There was one quiet place, growing up. Actually two, but one was the bathroom, and I don’t think that should count.
If you walked down the muddied path, around the great oak and through the sea of farm equipment, you would find the great green pine that stood guarding our property.
It commanded its space like a sentinel, wind whistling through its branches, talking to me when I would have time enough to sit and listen to its questions:
“Why do helium balloons rise and float effortlessly” it would ask.
“Have you ever heard the whales cry their cavernous songs”?
“Do you ever stand out in the reservoir of black midnight and wonder what music the stars sing”?
“Why does the earth mourn when the sky lives on happily”?
A spring toad sat next to my toe, his fat face looking for food. Lunch, he croaked. Lunch and more lunch. He spoke with a lisp of onomatopoeia. I didn’t have any lunch for him, but I placed my face next to his and told him the mysteries of the spring air and asked him why such a young toad would have such an old face and a tired soul.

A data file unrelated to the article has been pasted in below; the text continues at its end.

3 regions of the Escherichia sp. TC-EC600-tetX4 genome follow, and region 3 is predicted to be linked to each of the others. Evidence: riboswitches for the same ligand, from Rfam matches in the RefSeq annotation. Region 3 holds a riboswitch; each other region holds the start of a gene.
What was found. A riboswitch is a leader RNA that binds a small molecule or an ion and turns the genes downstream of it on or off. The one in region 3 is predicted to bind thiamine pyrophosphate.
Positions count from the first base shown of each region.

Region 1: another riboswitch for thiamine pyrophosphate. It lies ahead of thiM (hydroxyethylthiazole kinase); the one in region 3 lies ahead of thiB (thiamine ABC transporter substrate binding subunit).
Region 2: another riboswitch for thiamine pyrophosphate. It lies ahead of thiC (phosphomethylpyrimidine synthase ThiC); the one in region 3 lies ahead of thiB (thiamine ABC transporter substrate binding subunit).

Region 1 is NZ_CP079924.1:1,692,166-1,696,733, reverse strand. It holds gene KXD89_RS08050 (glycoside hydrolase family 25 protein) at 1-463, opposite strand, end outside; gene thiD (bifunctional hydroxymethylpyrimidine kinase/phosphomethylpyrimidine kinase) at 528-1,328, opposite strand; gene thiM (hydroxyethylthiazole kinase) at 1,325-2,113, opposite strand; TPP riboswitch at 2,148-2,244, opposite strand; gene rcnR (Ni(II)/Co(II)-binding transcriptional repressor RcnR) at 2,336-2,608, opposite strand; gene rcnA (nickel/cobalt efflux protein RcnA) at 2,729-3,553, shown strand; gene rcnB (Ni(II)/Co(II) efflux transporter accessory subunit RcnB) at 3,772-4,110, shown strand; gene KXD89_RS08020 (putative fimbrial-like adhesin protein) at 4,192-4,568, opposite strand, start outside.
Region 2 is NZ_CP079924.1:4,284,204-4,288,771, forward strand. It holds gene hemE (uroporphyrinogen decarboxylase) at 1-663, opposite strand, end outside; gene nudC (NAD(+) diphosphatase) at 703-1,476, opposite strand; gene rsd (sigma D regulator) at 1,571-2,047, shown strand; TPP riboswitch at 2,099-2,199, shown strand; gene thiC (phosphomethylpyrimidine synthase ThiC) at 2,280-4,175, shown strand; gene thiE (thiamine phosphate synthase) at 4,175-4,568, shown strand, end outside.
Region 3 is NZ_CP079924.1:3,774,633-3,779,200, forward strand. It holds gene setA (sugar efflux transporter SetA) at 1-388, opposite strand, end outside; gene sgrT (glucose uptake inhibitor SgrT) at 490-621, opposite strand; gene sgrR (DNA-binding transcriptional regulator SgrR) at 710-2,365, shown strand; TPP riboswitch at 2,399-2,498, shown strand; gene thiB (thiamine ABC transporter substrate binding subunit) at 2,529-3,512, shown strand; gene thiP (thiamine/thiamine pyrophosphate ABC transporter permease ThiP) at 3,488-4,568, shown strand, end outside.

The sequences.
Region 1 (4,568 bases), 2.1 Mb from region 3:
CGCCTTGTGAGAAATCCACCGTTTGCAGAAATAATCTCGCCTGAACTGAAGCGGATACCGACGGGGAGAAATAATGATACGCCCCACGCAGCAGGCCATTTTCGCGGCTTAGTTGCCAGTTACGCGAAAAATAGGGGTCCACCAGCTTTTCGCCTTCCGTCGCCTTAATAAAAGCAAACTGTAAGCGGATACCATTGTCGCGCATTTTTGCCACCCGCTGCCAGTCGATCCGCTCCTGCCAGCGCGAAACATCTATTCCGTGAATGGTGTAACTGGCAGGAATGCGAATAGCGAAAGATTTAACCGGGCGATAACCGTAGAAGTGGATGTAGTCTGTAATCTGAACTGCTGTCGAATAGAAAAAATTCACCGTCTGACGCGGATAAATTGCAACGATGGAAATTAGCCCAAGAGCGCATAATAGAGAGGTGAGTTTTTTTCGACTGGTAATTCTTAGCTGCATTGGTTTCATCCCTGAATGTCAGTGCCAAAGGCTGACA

He spoke in the same way my grandma did, her soft brown face stretched with time as she cried, “Ay ya ya”! Those were days when sounds meant words and words rose and fell in my head like the bubbles mama makes in the sink while washing dishes.
I went back to that place last spring. My hair is no longer as long as my shoulder bone, as it was back then. My feet are a little less calloused as I rarely run barefoot down stubbled paths anymore. I can’t seem to hear the words of my quiet place as well as I used to. I wonder if this is all worth it, you know?
I felt betrayed, like the noise of my life tricked me into forgetting the grace that silence is.
Is it worth it if you can no longer hear the words that silence has to offer you?